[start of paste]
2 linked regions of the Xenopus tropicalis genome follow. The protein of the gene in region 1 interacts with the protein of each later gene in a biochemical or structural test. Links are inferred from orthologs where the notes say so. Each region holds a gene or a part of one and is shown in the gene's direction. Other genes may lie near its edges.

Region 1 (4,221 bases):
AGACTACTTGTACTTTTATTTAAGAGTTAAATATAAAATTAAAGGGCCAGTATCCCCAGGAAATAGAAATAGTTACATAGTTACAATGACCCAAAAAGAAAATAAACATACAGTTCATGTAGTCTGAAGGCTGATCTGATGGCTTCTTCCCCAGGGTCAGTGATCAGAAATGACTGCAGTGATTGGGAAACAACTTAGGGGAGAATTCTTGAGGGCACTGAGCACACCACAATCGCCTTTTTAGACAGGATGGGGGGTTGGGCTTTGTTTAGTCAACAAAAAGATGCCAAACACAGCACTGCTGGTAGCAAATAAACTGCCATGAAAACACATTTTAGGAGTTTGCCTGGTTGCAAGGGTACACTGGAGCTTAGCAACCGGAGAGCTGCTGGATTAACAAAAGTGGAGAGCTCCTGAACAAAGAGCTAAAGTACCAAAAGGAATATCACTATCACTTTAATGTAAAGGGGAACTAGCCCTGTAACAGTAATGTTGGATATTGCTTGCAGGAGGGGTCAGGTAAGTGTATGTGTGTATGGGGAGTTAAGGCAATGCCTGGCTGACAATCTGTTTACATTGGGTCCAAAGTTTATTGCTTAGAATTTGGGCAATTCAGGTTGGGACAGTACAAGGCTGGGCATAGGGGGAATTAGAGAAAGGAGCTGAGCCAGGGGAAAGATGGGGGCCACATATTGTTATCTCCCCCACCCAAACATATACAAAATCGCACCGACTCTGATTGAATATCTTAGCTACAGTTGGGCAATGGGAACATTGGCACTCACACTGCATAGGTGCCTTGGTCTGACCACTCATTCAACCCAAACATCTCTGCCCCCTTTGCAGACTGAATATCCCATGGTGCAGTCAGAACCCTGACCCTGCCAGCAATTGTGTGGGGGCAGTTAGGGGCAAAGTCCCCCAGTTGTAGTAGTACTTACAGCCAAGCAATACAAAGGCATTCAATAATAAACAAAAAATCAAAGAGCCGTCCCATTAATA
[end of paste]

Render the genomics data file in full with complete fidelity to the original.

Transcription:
2 linked regions of the Xenopus tropicalis genome follow. The protein of the gene in region 1 interacts with the protein of each later gene in a biochemical or structural test. Links are inferred from orthologs where the notes say so. Each region holds a gene or a part of one and is shown in the gene's direction. Other genes may lie near its edges.

Region 1 (4,221 bases):
AGACTACTTGTACTTTTATTTAAGAGTTAAATATAAAATTAAAGGGCCAGTATCCCCAGGAAATAGAAATAGTTACATAGTTACAATGACCCAAAAAGAAAATAAACATACAGTTCATGTAGTCTGAAGGCTGATCTGATGGCTTCTTCCCCAGGGTCAGTGATCAGAAATGACTGCAGTGATTGGGAAACAACTTAGGGGAGAATTCTTGAGGGCACTGAGCACACCACAATCGCCTTTTTAGACAGGATGGGGGGTTGGGCTTTGTTTAGTCAACAAAAAGATGCCAAACACAGCACTGCTGGTAGCAAATAAACTGCCATGAAAACACATTTTAGGAGTTTGCCTGGTTGCAAGGGTACACTGGAGCTTAGCAACCGGAGAGCTGCTGGATTAACAAAAGTGGAGAGCTCCTGAACAAAGAGCTAAAGTACCAAAAGGAATATCACTATCACTTTAATGTAAAGGGGAACTAGCCCTGTAACAGTAATGTTGGATATTGCTTGCAGGAGGGGTCAGGTAAGTGTATGTGTGTATGGGGAGTTAAGGCAATGCCTGGCTGACAATCTGTTTACATTGGGTCCAAAGTTTATTGCTTAGAATTTGGGCAATTCAGGTTGGGACAGTACAAGGCTGGGCATAGGGGGAATTAGAGAAAGGAGCTGAGCCAGGGGAAAGATGGGGGCCACATATTGTTATCTCCCCCACCCAAACATATACAAAATCGCACCGACTCTGATTGAATATCTTAGCTACAGTTGGGCAATGGGAACATTGGCACTCACACTGCATAGGTGCCTTGGTCTGACCACTCATTCAACCCAAACATCTCTGCCCCCTTTGCAGACTGAATATCCCATGGTGCAGTCAGAACCCTGACCCTGCCAGCAATTGTGTGGGGGCAGTTAGGGGCAAAGTCCCCCAGTTGTAGTAGTACTTACAGCCAAGCAATACAAAGGCATTCAATAATAAACAAAAAATCAAAGAGCCGTCCCATTAATA